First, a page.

The use of a self-generation memory encoding strategy to improve verbal memory and learning in patients with traumatic brain injury

Bruce K. Schefft, Mario F. Dulay, Jamison D. Fargo

Research output: Contribution to journalArticle

16 Scopus citations

Abstract

The generation effect refers to the theory that optimal acquisition and retention of information is achieved by active participation rather than by passive observation. The efficacy of a self-generation memory encoding strategy was tested using a verbal paired-associate task for free recall, cued recall, and recognition memory in 40 traumatically brain-injured outpatients in two studies. In study #1, self-generation encoding procedures improved recognition memory, but not free recall, compared with the didactic presentation of information. In study #2, self-generation procedures improved cued recall test performance, but the results demonstrated that the type of cue that is provided moderates the efficacy of self-generation procedures. Results provide preliminary empirical support for the use of self-generation encoding procedures in improving upon verbal memory and learning abilities in individuals with TBI.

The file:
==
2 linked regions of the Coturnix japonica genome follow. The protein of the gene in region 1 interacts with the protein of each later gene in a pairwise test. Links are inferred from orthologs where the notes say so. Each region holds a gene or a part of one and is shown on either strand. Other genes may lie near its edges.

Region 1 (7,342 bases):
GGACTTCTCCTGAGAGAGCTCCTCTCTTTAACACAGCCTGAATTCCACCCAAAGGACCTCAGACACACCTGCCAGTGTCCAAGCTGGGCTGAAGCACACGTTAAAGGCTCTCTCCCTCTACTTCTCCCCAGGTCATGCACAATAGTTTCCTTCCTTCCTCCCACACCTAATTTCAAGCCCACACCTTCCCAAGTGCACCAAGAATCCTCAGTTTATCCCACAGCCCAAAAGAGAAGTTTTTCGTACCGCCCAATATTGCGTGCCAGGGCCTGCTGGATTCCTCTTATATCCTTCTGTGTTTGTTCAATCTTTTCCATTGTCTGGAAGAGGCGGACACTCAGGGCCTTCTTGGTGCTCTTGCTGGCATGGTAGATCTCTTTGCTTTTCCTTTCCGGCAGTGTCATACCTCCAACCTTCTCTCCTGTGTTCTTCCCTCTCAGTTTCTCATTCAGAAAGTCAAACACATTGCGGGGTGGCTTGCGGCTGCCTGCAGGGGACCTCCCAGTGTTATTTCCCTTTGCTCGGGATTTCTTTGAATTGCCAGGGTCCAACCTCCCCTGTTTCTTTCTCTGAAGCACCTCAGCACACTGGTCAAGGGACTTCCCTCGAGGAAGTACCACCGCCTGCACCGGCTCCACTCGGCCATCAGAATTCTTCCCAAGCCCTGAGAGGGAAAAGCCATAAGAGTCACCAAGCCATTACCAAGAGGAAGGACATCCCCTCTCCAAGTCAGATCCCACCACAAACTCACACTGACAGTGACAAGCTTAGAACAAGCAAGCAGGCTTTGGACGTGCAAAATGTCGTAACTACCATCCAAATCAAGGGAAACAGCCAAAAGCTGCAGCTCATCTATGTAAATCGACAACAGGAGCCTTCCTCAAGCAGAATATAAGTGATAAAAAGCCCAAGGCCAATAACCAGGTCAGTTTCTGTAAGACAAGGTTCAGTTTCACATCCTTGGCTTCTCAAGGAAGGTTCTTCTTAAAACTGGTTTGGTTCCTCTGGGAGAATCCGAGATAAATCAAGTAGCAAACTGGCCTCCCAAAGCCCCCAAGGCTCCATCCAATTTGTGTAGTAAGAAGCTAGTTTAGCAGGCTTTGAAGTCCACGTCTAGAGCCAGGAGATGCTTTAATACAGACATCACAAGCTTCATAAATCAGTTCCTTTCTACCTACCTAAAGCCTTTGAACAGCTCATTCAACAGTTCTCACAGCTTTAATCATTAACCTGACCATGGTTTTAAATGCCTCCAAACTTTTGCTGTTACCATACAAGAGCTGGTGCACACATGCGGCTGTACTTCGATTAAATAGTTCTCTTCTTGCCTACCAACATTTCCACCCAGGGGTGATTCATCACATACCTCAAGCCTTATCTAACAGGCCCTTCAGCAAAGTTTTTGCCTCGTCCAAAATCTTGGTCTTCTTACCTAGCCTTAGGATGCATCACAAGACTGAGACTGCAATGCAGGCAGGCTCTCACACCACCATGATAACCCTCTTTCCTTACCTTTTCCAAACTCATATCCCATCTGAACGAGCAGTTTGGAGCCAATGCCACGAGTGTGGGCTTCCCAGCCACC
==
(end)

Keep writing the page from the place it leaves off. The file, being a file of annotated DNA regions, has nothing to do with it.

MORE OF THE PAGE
Original languageEnglish (US)
Pages (from-to)61-68
Number of pages8
JournalApplied Neuropsychology
Volume15
Issue number1
DOIs
StatePublished - Jan 1 2008

Keywords

  • Generation effect
  • Learning
  • Memory
  • Traumatic brain injury
  • Verbal paired associates

ASJC Scopus subject areas

  • Neuropsychology and Physiological Psychology

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